Within a dynamic and changing European context, knowledge of another European national legal system and its law is a valuable asset, both academically and professionally
UCAS course code: M142
Throughout the programme, you will be responsible for maintaining (or if necessary improving), your German language skills in order to meet the academic demands of the degree. Students who are enrolled on this programme are not normally allowed to transfer to another LLB programme at UCL.
The structure of the programme during years one, two and four (when you will be based at UCL), are similar to years one, two and three of the LLB Law programme, with the exception of an additional module which is taught in German and is focused on German law.
For all courses with one year study abroad the overseas university will also send you information regarding term dates, student registration, and enrolment. Throughout year two, you will have opportunities to meet returning fourth-year students who have completed their year abroad and with current visiting students from overseas universities.
This programme is recognised by the two main legal professional bodies, the Bar Council and the Law Society, for the purpose of exemption from the academic stage of their professional examinations.
NOTE: Students enrolled on this programme will only be permitted to transfer to the three-year LLB degree in exceptional circumstances.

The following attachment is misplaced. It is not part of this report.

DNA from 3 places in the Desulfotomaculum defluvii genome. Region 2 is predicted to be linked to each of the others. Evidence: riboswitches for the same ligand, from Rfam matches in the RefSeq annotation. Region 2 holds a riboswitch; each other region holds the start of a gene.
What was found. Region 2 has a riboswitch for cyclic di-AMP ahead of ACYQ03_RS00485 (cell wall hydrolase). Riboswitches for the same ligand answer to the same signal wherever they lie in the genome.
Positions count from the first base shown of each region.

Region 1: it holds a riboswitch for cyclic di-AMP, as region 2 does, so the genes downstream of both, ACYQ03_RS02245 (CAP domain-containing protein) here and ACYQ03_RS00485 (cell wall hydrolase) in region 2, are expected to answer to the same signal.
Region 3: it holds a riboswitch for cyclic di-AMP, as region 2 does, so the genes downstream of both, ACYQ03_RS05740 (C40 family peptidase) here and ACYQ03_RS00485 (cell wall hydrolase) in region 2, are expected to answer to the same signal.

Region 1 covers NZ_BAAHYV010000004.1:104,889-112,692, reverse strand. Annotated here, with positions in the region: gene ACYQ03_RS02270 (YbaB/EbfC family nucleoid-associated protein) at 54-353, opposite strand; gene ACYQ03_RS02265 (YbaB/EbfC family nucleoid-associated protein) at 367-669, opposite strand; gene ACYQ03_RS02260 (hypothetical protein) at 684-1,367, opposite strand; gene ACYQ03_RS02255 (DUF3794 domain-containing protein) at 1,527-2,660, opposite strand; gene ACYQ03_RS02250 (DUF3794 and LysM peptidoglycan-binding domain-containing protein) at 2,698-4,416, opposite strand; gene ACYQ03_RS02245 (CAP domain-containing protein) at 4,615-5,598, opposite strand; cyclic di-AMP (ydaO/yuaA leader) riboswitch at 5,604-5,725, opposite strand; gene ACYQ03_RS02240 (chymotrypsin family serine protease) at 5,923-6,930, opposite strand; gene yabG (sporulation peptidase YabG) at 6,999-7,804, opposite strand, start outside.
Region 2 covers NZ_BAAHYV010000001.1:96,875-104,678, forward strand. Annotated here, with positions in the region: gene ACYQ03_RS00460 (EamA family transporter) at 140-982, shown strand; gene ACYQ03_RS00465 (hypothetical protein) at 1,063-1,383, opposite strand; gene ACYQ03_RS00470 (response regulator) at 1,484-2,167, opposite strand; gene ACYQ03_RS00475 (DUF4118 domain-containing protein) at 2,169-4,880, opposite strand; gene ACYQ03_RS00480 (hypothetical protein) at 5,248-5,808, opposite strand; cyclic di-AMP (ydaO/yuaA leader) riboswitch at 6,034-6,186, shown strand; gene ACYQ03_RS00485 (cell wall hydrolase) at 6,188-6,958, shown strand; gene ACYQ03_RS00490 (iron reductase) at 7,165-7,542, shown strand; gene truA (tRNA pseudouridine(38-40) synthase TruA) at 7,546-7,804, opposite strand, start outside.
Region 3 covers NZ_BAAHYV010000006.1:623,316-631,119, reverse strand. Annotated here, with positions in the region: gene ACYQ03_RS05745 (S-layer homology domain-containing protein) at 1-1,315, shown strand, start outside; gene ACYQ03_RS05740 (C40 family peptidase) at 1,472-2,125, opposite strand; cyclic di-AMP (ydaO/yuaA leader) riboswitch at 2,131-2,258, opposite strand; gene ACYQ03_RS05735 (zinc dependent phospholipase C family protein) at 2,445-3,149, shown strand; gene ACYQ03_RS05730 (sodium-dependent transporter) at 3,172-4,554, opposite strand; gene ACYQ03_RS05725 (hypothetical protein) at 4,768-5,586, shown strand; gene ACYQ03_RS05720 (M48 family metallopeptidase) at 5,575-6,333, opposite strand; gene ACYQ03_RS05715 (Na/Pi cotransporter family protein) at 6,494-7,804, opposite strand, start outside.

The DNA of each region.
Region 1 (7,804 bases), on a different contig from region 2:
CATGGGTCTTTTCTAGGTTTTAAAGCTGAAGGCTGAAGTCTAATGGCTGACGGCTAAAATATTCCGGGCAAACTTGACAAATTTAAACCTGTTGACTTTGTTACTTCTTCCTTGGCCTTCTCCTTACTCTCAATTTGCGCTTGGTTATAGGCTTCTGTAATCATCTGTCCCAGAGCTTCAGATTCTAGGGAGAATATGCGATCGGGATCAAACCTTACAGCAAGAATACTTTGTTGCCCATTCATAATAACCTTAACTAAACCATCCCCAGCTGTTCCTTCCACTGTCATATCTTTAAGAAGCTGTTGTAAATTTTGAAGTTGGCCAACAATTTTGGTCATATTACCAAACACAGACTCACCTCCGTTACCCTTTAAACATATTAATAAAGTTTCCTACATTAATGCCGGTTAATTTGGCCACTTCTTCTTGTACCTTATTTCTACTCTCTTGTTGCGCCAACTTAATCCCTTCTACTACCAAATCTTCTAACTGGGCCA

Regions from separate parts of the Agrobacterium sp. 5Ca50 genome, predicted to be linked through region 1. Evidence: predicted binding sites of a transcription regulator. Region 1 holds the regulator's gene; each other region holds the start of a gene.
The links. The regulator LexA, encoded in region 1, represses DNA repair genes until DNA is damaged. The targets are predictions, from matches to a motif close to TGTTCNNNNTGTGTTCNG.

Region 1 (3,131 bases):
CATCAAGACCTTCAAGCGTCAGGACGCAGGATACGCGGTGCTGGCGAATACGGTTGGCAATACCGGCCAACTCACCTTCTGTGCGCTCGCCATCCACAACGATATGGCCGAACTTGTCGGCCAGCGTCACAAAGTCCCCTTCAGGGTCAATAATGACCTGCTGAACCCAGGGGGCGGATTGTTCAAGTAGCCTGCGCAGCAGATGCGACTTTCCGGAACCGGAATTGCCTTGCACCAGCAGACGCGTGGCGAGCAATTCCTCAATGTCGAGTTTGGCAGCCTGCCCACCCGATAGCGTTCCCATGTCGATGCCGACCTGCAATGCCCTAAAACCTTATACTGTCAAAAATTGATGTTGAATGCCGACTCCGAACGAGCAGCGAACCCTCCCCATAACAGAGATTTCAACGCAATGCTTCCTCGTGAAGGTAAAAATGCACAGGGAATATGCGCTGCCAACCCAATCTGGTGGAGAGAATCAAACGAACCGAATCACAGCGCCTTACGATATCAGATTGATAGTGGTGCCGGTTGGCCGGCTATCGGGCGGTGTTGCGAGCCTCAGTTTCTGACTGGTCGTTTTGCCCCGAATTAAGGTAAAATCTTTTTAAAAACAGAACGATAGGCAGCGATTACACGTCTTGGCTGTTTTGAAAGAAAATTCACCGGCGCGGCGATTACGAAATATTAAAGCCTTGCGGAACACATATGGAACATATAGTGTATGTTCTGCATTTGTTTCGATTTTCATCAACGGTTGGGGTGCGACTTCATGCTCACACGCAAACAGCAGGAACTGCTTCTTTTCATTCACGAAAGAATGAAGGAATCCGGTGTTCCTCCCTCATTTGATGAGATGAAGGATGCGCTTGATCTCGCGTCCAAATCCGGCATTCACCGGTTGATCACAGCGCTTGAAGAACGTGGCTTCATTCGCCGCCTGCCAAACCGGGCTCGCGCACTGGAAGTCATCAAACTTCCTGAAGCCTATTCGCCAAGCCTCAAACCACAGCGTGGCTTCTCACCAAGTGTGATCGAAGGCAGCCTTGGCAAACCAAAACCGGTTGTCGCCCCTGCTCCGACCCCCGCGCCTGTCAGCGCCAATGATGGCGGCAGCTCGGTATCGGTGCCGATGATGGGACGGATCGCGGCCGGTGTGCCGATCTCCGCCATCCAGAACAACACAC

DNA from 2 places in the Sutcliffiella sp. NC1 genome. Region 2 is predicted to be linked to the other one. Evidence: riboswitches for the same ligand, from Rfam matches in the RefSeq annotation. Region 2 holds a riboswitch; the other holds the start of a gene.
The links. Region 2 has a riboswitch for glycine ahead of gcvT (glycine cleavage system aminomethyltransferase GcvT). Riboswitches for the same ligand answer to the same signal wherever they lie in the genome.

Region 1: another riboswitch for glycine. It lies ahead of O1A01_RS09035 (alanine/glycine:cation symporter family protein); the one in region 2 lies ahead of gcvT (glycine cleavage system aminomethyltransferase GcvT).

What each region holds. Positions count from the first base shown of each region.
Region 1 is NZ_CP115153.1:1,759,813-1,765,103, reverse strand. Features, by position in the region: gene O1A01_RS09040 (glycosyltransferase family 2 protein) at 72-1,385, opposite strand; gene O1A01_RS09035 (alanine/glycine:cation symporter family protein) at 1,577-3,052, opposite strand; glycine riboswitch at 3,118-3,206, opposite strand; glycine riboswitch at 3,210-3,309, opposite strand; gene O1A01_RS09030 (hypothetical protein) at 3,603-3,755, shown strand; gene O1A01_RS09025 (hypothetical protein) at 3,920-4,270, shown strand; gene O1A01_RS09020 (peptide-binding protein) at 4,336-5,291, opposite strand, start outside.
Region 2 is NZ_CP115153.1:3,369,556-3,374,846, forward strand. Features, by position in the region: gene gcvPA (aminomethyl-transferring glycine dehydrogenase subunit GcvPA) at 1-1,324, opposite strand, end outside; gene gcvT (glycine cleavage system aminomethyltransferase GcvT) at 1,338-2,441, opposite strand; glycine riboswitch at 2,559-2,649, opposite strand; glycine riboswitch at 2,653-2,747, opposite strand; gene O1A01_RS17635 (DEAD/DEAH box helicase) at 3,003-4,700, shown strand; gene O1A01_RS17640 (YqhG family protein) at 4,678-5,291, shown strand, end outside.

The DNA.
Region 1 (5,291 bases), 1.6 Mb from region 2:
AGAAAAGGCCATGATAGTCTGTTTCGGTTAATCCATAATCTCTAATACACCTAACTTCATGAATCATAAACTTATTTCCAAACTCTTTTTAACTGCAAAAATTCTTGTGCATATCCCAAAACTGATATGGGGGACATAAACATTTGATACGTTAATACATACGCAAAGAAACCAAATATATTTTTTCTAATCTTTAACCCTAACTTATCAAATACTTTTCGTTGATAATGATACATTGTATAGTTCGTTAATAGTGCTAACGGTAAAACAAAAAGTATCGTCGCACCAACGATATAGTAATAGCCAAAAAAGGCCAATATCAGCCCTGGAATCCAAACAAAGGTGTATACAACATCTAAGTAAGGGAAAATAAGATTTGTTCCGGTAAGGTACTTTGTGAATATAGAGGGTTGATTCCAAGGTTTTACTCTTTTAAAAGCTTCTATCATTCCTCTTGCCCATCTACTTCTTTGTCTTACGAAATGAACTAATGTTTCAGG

You must study and pass the required number of credits for your ‘Laws With’ Study Abroad Programme, in order to pass the Study Abroad element of your degree programme. If you fail a module, and do not therefore secure the required credits, you must make the necessary arrangements via the host university to re-sit the module wherever this is possible. Please contact the Undergraduate Office to discuss. We are keen to assist and support students. As soon as your results/re-sit results are available, your marks must be forwarded to the Undergraduate Office, and provided you have satisfied UCL Laws’ requirements, you will pass the Study Abroad element of your degree programme.
Students who do not pass the year abroad will automatically transfer to the final year of the three-year LLB programme in the next academic year, following the year abroad BUT students who transfer from a Laws with programme to the straight LLB programme must study and pass Jurisprudence in their final year and will therefore choose 3 additional x 30 credit modules (or equivalent) in their final year (not the usual 4 x 30 credit modules).
- Year 1
Prior to the start of teaching, you will be required to complete our two-week induction programme: Laws' Connections: Legal Doctrine and Contemporary Challenges.
Laws' Connections is designed to be an inspiring introduction to the study of law here at UCL Laws, and to the role of law in addressing social challenges. It has two elements:
- Introduction to the Study of Law
- Case Studies